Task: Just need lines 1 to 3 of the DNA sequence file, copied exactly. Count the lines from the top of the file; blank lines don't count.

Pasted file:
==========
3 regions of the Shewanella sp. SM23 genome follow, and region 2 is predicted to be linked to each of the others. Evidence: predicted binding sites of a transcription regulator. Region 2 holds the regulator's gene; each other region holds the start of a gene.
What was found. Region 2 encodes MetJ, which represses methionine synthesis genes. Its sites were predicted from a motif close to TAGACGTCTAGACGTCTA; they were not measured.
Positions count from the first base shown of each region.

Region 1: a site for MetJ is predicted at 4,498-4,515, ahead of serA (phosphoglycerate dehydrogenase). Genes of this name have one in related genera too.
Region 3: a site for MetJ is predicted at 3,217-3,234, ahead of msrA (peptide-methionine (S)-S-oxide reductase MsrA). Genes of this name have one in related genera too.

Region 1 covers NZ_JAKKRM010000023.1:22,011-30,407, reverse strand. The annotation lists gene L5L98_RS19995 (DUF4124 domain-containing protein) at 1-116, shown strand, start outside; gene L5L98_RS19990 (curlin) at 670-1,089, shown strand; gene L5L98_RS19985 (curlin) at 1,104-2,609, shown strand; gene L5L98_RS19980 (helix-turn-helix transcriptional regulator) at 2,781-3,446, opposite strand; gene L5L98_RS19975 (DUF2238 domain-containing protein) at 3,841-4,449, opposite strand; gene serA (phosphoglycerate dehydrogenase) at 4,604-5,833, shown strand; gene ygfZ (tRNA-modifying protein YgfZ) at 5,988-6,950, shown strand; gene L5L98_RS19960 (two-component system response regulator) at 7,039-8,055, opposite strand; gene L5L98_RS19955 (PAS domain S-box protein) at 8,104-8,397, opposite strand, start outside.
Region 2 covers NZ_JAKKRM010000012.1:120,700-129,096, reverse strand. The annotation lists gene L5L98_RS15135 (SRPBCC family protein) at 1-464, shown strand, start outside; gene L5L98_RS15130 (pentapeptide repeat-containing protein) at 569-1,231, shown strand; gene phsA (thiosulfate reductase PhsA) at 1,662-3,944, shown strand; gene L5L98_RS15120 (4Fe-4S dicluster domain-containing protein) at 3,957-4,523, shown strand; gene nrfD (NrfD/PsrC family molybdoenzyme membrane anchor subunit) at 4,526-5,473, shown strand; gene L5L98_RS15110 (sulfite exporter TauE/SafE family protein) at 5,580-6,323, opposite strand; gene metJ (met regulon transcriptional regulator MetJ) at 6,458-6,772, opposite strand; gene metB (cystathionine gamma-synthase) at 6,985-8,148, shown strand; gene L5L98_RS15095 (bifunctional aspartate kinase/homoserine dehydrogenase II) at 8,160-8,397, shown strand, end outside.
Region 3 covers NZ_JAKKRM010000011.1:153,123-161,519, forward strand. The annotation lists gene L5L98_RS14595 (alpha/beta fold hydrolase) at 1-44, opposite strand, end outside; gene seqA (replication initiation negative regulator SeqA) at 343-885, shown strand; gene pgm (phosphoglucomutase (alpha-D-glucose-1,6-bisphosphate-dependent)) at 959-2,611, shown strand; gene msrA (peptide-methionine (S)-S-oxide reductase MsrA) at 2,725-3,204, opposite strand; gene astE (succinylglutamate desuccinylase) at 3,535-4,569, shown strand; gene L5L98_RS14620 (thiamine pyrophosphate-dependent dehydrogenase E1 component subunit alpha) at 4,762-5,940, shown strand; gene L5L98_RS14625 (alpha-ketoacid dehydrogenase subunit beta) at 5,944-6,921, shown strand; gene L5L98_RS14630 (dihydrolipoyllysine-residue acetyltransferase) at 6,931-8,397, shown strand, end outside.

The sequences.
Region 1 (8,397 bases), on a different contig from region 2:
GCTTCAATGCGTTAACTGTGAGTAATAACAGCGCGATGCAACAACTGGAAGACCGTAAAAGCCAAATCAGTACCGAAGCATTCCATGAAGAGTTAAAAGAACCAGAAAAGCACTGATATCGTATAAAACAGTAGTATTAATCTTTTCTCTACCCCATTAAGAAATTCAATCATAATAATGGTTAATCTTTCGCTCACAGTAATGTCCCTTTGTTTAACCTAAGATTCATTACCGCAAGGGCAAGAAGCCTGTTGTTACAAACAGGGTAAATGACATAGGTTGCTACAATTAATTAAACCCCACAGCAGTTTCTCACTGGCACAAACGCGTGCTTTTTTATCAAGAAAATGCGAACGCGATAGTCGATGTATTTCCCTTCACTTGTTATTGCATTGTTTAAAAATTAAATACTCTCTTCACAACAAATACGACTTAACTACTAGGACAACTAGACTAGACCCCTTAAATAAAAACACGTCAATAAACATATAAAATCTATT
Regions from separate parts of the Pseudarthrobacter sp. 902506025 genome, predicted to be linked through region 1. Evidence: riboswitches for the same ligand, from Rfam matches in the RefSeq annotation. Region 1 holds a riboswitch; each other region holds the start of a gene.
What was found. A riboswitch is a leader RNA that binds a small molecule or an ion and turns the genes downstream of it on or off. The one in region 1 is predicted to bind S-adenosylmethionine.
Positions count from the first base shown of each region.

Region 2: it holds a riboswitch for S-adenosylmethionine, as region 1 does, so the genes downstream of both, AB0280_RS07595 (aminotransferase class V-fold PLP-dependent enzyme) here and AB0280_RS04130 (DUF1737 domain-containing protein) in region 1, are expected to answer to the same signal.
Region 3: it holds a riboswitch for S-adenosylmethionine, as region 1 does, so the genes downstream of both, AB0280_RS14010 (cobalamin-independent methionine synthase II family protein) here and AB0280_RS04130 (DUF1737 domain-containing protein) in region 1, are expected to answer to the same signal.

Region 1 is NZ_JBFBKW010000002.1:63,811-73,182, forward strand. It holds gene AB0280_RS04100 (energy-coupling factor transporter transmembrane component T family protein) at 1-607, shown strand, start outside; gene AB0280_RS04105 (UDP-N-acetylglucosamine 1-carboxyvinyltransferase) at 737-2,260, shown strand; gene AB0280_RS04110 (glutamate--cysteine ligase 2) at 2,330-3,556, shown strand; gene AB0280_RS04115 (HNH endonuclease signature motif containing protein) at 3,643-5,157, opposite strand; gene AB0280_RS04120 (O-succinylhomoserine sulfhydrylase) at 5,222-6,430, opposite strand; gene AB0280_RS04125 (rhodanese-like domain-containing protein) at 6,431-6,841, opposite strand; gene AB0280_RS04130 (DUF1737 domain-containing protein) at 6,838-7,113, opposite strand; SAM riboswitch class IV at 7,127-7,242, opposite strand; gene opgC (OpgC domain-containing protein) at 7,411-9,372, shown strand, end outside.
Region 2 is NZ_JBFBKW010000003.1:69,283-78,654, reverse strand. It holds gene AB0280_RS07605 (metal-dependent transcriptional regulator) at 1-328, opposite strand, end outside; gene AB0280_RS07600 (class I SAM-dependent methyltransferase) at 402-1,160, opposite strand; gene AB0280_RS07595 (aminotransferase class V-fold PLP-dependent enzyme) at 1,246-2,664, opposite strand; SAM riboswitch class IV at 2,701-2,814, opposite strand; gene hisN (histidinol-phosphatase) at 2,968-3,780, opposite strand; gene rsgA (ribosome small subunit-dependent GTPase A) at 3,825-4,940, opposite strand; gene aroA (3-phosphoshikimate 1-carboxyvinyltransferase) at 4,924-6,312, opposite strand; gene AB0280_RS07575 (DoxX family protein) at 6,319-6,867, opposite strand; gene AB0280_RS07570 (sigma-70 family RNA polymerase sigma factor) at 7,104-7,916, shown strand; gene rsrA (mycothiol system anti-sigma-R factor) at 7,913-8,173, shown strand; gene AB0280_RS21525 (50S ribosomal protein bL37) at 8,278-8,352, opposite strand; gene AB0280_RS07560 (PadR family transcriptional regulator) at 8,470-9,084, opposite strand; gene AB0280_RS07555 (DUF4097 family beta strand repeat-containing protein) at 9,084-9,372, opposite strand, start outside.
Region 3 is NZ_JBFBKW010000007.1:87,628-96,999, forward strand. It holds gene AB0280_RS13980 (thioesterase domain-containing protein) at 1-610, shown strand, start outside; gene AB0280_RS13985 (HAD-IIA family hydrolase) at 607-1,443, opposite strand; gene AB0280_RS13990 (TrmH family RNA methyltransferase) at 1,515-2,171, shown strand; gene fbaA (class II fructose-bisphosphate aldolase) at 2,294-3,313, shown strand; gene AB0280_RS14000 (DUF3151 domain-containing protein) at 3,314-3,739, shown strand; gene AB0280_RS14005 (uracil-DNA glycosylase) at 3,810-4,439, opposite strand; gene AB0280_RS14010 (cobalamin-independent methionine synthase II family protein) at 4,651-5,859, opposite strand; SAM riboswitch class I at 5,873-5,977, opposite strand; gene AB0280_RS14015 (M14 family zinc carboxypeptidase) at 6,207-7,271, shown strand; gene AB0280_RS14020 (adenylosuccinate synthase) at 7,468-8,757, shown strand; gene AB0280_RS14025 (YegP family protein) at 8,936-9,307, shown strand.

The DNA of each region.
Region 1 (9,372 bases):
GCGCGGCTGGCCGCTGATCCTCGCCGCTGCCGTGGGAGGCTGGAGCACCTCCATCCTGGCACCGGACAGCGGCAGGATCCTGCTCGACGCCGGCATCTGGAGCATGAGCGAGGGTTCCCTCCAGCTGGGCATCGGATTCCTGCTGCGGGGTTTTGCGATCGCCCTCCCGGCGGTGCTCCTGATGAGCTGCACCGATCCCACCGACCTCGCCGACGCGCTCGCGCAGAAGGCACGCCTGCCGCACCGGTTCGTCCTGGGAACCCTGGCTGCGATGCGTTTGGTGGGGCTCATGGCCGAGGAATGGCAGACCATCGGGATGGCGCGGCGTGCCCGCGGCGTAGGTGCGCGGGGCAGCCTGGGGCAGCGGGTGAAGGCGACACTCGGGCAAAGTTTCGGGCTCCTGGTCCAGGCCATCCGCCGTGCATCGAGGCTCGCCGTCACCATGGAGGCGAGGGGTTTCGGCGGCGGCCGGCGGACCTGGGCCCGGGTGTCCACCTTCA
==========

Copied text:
3 regions of the Shewanella sp. SM23 genome follow, and region 2 is predicted to be linked to each of the others. Evidence: predicted binding sites of a transcription regulator. Region 2 holds the regulator's gene; each other region holds the start of a gene.
What was found. Region 2 encodes MetJ, which represses methionine synthesis genes. Its sites were predicted from a motif close to TAGACGTCTAGACGTCTA; they were not measured.
Positions count from the first base shown of each region.